The University Life
Kyung Hee University
“The Future of the College Entrance Examination in Korea”
October 1, 2014
The question of how entrance exams in Korea can be reformed is both a simple one and a complex one. As these exams have caused such suffering for youth, and such distortions in the priorities that inform education, it would seem a simple task to just revise the exams so that they reflect the needs of students. However, as long as Korea is dominated by a social values system that judges people on the basis of the schools they attend, and that narrowly defines the social status of people, whatever reforms we make in the tests themselves will be distorted by need to insure a harsh competition that generated by the structure of society itself. Reform will prove illusionary.
Of course we can make concrete suggestions as to how exams could be reformed. Examinations could cover more about art, literature, history and society. The questions could be in the form of essays that are judged on their creative content and the grading could accept multiple approaches to answers so as to allow for a greater diversity of thinking and of learning.
The essays could also contain more of ethical or philosophical content and include questions wherein the student is asked to consider the meaning of the issues he treats, and their moral implications. Essays could even ask students to make proposals for a better world and for a more fair society. Such tests would encourage a deeper engagement in issues and would reward students who read broadly, rather than those who follow perfectly a particular routine in cramming for tests.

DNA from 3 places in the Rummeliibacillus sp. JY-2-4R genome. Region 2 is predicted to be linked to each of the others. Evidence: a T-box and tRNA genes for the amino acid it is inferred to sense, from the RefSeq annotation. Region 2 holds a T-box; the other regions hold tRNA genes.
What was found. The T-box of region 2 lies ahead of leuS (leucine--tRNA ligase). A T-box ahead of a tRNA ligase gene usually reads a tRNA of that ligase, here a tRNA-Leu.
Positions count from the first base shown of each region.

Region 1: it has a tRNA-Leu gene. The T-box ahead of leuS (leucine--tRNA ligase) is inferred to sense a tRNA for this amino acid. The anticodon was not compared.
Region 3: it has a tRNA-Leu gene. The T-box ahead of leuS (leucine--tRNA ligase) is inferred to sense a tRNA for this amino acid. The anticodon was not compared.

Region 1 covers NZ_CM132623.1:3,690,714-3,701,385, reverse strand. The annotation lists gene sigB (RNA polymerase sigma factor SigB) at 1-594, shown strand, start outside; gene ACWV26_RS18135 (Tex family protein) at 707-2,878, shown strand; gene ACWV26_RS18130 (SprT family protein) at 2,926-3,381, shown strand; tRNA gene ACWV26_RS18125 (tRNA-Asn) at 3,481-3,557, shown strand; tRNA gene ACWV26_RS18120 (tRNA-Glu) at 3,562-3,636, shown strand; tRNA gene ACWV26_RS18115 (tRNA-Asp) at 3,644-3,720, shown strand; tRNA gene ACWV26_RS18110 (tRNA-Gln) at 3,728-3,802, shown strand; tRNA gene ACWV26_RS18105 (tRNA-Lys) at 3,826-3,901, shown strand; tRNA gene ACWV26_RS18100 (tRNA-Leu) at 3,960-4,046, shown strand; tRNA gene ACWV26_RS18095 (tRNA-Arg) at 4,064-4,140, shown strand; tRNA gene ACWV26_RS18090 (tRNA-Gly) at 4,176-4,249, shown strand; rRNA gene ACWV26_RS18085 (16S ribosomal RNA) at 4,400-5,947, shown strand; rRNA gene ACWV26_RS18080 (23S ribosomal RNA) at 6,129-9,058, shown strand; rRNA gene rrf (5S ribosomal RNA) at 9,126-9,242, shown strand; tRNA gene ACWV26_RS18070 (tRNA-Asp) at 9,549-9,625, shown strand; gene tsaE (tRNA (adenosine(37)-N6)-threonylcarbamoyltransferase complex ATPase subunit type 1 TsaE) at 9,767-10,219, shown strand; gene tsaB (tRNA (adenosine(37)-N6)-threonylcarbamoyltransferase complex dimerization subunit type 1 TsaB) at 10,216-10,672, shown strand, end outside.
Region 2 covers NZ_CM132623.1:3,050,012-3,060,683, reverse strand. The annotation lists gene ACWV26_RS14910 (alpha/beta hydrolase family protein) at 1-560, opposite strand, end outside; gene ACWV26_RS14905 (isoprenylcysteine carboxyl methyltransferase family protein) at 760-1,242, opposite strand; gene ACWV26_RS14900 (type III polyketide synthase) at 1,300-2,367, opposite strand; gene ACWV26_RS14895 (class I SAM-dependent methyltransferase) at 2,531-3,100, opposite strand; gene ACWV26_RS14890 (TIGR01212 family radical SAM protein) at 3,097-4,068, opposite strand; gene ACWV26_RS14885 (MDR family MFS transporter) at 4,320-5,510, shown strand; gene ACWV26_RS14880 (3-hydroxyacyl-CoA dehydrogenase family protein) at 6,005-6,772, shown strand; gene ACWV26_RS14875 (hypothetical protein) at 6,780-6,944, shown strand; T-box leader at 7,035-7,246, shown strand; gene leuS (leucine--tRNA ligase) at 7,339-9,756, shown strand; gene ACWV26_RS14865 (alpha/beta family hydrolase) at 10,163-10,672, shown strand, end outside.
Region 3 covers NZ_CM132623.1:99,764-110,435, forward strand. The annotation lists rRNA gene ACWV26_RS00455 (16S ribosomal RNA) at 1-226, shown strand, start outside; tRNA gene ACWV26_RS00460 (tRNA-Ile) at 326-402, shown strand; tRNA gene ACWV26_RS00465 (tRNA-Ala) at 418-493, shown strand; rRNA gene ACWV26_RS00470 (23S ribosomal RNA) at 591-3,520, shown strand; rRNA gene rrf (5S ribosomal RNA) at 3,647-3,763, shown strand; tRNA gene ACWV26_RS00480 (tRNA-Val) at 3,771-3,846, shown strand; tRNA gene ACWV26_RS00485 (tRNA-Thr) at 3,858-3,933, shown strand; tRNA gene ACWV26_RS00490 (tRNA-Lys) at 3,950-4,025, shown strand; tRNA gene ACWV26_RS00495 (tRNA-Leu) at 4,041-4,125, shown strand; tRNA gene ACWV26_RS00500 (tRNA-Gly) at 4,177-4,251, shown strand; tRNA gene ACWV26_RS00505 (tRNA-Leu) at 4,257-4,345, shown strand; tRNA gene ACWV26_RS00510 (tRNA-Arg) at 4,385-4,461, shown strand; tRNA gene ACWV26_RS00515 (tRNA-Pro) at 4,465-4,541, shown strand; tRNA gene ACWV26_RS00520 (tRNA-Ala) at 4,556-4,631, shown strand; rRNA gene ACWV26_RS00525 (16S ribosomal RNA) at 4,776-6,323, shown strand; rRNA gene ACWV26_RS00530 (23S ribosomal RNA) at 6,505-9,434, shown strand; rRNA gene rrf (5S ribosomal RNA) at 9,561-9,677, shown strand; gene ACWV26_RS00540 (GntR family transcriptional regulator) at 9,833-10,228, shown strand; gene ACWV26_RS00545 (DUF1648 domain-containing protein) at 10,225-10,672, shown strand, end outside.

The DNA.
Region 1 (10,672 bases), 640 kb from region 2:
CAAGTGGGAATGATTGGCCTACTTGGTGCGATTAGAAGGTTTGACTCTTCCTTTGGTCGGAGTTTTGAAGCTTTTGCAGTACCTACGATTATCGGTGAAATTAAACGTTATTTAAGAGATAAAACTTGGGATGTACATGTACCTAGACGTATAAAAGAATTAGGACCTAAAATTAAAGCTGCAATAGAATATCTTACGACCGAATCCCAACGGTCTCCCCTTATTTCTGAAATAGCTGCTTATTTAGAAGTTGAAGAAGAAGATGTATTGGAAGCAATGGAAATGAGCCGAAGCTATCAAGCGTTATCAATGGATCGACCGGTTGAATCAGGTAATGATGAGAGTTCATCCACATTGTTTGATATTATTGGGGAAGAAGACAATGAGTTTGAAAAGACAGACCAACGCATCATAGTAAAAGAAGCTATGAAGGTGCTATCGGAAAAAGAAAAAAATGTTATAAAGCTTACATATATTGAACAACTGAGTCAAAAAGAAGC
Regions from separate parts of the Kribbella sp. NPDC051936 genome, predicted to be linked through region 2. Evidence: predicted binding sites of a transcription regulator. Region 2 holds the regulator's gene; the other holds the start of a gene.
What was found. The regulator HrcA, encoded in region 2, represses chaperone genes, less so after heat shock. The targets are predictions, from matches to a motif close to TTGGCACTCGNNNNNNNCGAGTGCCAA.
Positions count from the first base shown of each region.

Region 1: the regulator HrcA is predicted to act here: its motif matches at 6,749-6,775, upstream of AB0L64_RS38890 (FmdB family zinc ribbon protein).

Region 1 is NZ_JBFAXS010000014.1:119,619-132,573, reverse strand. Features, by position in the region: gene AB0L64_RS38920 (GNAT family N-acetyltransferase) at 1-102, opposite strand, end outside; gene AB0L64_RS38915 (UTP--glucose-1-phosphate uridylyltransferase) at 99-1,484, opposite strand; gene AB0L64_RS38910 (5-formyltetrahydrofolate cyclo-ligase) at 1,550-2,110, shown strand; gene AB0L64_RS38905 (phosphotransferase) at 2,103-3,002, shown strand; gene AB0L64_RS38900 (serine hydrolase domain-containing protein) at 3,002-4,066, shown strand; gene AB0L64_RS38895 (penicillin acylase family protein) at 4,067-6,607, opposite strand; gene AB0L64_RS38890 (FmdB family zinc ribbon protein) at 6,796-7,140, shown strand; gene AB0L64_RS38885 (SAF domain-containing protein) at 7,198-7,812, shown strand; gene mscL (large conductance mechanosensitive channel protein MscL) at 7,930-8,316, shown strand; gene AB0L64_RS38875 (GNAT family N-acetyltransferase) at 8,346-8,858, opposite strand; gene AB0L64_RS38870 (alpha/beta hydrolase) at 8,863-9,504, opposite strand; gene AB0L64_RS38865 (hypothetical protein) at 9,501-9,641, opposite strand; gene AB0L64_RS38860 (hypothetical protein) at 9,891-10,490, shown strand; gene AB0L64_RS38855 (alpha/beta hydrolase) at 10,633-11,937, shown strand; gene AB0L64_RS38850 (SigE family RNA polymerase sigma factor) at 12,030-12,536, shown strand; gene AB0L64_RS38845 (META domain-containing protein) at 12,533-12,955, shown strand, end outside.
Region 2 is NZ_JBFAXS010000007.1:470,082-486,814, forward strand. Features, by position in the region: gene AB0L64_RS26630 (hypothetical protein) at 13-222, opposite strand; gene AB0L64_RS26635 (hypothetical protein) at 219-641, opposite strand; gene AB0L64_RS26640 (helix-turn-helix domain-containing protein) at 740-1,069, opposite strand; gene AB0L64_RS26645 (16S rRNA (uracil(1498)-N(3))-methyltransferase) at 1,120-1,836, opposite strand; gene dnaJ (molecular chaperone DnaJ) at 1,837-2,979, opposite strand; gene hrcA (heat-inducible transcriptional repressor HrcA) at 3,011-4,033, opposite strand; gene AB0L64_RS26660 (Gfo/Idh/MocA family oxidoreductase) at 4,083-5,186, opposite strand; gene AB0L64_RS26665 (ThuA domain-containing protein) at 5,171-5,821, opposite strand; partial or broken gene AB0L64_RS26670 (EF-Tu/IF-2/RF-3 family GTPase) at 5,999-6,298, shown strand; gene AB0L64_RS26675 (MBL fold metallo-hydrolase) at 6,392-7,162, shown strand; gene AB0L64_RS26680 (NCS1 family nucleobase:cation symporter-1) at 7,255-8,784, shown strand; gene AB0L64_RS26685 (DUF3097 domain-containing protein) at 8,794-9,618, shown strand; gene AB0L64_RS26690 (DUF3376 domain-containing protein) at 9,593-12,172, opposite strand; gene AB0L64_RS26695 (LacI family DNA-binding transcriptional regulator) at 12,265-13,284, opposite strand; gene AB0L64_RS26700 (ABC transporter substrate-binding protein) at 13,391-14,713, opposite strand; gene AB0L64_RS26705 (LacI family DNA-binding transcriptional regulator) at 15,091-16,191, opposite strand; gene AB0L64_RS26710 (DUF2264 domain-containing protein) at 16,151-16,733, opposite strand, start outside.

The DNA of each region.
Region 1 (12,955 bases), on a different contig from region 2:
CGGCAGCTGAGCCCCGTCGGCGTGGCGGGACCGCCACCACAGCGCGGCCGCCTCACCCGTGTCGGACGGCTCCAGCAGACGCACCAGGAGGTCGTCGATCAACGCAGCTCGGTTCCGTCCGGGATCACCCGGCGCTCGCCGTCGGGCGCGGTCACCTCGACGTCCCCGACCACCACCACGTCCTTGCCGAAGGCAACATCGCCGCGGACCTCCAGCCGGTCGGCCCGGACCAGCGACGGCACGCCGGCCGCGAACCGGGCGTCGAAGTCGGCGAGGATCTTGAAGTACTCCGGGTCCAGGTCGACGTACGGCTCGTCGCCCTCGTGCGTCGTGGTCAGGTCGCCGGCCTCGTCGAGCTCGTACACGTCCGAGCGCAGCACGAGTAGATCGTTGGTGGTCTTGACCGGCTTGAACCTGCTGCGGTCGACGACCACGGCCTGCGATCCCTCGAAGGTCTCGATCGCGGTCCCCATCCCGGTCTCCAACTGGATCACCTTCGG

Finally, exams could be collaborative in nature. We can create tests wherein students must work together with other students on a joint project as part of the exam, thereby encouraging a culture of cooperation, rather than competition. Those who are most cooperative and more considerate would be at an advantage in the exam.
But if the purpose of the exam is to allow students to move up socially and economically, rather than to learn, and if the general public considers that moving up socially and economically is the highest priority, then the examination system will be distorted in its application, and reduced to a ritual concerning power and status no matter what is done. Of course the reforms suggested above could be useful, but their impact would be limited.
So the real source of reform must be rather a new set of values among average citizens. These new values must put a priority on cooperation with others as a means to build a better society, and those values should be taught from kindergarten.
We need a culture in which the value of all careers, from CEO to janitor, from elementary school teacher to farmer, to electrical engineer are seen as essentially equal in social status and if some careers provide more money, that difference in pay should be something shameful, rather than something glorious.
If such a new value system were introduced, even partially, the exam system problem might solve itself naturally. If someone who went to study plumbing after high school is treated and paid about as well as someone who is a Ph.D then those who like learning will become Ph.Ds.